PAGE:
What is the clinical implication of our findings? Currently, in adults with immunosuppression or chronic disease, revaccination against pneumococci is recommended after 5 years (1, 2). In kidney transplant recipients, a shorter interval, for example, of 3 years as suggested by Rytel et al. (16) and our own data may be superior for protective antibodies. Of note, the policy of revaccination has recently changed in individuals 65 years or older; only single revaccination is recommended (1, 2). According to the expert information about Pneumovax 23, two vaccinations with an interval of less than 5 years could lead in seniors to a higher rate of local and systemic adverse reactions after vaccination. Because of the knowledge about a possible increase in adverse reactions after repetitive vaccinations and our own findings, we suggest a compromise between the avoidance of adverse reactions and an adequate protection against invasive pneumococcal infection in immunocompromised patients. Our results support the need for revaccination in kidney transplant recipients. To define the optimal time point for revaccination, additional testing (e.g., at 2, 3, 4, and 5 years after vaccination) is necessary. At the current stage, we would like to encourage physicians taking care of kidney transplant recipients to follow the recommendations (1, 2) and perform revaccinations against pneumococci after 5 years. Assays that detect functional antibodies and a continuation of the follow-up after vaccination should facilitate the decision to shorten the interval between pneumococcal vaccinations despite safety concerns.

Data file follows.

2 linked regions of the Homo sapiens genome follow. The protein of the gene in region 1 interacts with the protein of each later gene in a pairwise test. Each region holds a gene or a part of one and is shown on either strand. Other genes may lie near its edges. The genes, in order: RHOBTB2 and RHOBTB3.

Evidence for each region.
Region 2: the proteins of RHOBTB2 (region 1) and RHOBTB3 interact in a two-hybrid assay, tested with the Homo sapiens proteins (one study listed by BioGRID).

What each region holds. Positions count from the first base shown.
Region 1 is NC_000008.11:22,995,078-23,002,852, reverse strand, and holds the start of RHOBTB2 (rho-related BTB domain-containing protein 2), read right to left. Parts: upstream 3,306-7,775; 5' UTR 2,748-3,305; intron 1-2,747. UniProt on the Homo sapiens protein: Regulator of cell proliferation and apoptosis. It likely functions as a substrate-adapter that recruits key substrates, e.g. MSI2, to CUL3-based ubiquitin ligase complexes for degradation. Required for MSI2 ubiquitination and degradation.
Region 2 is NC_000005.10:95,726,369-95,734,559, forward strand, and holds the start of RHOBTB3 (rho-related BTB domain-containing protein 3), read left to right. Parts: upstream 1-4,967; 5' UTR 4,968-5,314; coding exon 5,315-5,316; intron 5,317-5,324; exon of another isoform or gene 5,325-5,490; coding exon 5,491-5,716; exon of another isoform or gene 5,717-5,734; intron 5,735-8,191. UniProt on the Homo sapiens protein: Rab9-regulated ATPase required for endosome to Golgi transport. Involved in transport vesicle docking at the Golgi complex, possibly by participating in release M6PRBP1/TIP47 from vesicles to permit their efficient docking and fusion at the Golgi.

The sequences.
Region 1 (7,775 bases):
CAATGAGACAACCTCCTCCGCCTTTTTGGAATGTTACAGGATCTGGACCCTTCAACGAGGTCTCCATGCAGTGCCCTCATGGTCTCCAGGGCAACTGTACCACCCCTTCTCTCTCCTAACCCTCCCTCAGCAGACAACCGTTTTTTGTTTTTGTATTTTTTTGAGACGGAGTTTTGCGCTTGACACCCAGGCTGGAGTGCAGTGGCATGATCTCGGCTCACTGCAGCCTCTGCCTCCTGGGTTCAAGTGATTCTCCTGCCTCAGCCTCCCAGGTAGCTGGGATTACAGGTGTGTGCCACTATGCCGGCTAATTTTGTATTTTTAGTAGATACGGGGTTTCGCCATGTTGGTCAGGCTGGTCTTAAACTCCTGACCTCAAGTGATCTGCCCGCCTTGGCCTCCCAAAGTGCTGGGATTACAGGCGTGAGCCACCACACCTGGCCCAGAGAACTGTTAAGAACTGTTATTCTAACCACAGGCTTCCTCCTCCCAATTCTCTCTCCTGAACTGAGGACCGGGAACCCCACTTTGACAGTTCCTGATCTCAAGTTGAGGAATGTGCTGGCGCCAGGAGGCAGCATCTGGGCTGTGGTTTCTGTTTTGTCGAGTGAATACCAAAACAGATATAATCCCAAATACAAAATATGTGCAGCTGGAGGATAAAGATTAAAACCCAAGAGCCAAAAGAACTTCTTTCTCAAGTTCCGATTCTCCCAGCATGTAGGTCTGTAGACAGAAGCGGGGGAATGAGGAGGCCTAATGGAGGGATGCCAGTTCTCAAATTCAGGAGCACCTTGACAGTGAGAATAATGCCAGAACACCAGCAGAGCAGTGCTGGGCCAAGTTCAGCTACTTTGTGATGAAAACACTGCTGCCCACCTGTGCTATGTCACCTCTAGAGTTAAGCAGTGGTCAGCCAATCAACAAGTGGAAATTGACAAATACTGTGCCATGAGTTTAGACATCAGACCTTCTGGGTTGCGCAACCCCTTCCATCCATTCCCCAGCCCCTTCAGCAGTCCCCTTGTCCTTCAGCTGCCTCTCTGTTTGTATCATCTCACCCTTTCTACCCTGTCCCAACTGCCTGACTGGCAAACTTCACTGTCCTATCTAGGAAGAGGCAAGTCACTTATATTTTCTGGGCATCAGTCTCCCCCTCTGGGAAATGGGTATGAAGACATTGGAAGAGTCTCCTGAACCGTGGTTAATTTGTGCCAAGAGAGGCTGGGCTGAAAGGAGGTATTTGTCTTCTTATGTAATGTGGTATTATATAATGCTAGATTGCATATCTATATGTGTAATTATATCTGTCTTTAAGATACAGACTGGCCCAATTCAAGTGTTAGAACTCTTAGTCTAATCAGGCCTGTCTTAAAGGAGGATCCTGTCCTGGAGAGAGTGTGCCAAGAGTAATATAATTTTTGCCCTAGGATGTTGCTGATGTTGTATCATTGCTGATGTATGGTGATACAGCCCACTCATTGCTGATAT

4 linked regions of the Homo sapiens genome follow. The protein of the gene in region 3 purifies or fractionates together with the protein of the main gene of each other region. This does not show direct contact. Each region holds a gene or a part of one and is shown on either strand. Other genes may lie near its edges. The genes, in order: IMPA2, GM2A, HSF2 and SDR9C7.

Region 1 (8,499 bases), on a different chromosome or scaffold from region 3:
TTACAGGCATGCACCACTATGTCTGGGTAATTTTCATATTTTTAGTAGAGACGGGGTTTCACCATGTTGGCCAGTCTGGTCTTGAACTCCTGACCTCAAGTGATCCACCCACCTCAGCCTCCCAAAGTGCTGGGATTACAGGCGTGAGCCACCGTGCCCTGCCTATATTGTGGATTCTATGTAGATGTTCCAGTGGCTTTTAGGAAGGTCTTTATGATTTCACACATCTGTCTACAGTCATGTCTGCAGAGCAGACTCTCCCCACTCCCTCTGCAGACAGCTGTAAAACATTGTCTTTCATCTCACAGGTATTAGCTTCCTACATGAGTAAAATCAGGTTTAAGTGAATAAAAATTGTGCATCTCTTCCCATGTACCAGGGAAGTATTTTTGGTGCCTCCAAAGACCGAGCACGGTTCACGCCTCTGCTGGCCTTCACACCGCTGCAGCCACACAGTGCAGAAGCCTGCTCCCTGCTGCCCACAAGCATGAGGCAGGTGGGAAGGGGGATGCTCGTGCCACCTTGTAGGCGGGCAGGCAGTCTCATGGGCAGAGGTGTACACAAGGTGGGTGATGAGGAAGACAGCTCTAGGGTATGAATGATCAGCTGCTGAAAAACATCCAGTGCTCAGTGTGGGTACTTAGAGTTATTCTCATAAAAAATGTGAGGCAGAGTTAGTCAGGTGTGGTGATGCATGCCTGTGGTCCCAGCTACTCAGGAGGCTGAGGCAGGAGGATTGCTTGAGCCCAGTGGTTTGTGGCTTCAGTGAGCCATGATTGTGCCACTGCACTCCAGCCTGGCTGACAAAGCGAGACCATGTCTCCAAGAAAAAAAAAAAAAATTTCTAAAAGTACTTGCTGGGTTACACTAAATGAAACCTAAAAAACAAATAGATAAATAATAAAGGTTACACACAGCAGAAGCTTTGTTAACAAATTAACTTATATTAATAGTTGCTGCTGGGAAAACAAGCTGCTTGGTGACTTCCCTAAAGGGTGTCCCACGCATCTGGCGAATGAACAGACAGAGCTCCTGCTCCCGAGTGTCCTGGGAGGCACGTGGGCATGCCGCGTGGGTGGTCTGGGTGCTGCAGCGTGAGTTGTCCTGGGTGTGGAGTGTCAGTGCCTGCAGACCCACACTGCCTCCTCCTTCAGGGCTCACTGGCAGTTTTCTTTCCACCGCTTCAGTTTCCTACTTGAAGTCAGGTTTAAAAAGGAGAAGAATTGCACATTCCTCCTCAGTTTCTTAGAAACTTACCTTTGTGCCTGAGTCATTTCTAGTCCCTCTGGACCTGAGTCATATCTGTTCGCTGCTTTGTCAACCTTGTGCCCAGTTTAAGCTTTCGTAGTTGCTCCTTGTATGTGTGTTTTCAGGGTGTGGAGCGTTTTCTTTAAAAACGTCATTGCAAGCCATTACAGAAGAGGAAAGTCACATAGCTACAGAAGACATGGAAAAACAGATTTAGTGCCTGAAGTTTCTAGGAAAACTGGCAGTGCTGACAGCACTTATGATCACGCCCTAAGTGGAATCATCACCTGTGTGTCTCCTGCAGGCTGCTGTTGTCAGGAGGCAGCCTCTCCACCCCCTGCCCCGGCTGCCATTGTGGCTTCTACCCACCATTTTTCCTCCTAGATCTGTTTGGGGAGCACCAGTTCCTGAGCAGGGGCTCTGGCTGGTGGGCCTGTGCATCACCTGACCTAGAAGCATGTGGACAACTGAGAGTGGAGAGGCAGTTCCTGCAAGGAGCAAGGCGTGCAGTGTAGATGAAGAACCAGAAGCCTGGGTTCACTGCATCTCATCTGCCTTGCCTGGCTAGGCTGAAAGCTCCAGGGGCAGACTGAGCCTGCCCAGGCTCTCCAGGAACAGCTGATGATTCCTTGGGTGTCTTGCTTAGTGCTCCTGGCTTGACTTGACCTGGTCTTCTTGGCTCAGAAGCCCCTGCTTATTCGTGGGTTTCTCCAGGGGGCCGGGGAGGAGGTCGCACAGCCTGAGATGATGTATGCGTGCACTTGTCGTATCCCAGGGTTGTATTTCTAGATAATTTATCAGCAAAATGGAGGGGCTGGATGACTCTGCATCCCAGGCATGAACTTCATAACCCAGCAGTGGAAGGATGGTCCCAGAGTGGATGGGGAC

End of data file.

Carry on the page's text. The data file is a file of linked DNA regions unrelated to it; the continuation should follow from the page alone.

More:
MATERIALS AND METHODS
This study was performed in 49 kidney transplant recipients with clinically stable condition (21 women and 28 men; median age, 53 years [range, 29–74 years]). Inclusion criteria were absence of acute infection, no rejection episode within the last 3 months, changes in serum creatinine level of less than 15% within 3 months, interval to kidney transplantation at least 4 months, and no pregnancy. The median (range) serum creatinine concentrations were 1.3 mg/dL (0.7–4.9 mg/dL) at the time of vaccination, 1.3 mg/dL (0.6–4.9 mg/dL) at month 1 after vaccination, and 1.4 mg/dL (0.8–6.2 mg/dL) at month 15 after vaccination. Details on kidney function are presented in Table 3. The median interval between transplantation and vaccination was 6.5 years (range, 5 months to 12 years). In none of the patients, rejection or considerable adverse effects occurred after vaccination. Twenty-six patients were treated with cyclosporine A (whole-blood trough level, 100–150 ng/mL; tested by TDx [monoclonal] fluorescence polarization immunoassay; Abbott Laboratories Limited, Wiesbaden, Germany); and 18 patients, with tacrolimus (whole-blood trough level, 4–10 ng/mL; tested by IMx tacrolimus assay; Abbott Laboratories Limited). In detail, the immunosuppressive regimen consisted of cyclosporine A alone (n=1), cyclosporine A/prednisone (n=17), cyclosporine A/azathioprine (n=1), cyclosporine A/azathioprine/prednisone (n=3), cyclosporine A/MMF/prednisone (n=3), tacrolimus/prednisone (n=11), tacrolimus/azathioprine/prednisone (n=6), tacrolimus/MMF/prednisone (n=2), azathioprine/MMF (n=1), and azathioprine/MMF/prednisone (n=4). Altogether, 12 patients were on triple therapy. This study does not include a control group such as patients on dialysis in whom the effect of renal impairment irrespective of immunosuppressive drug therapy could be assessed.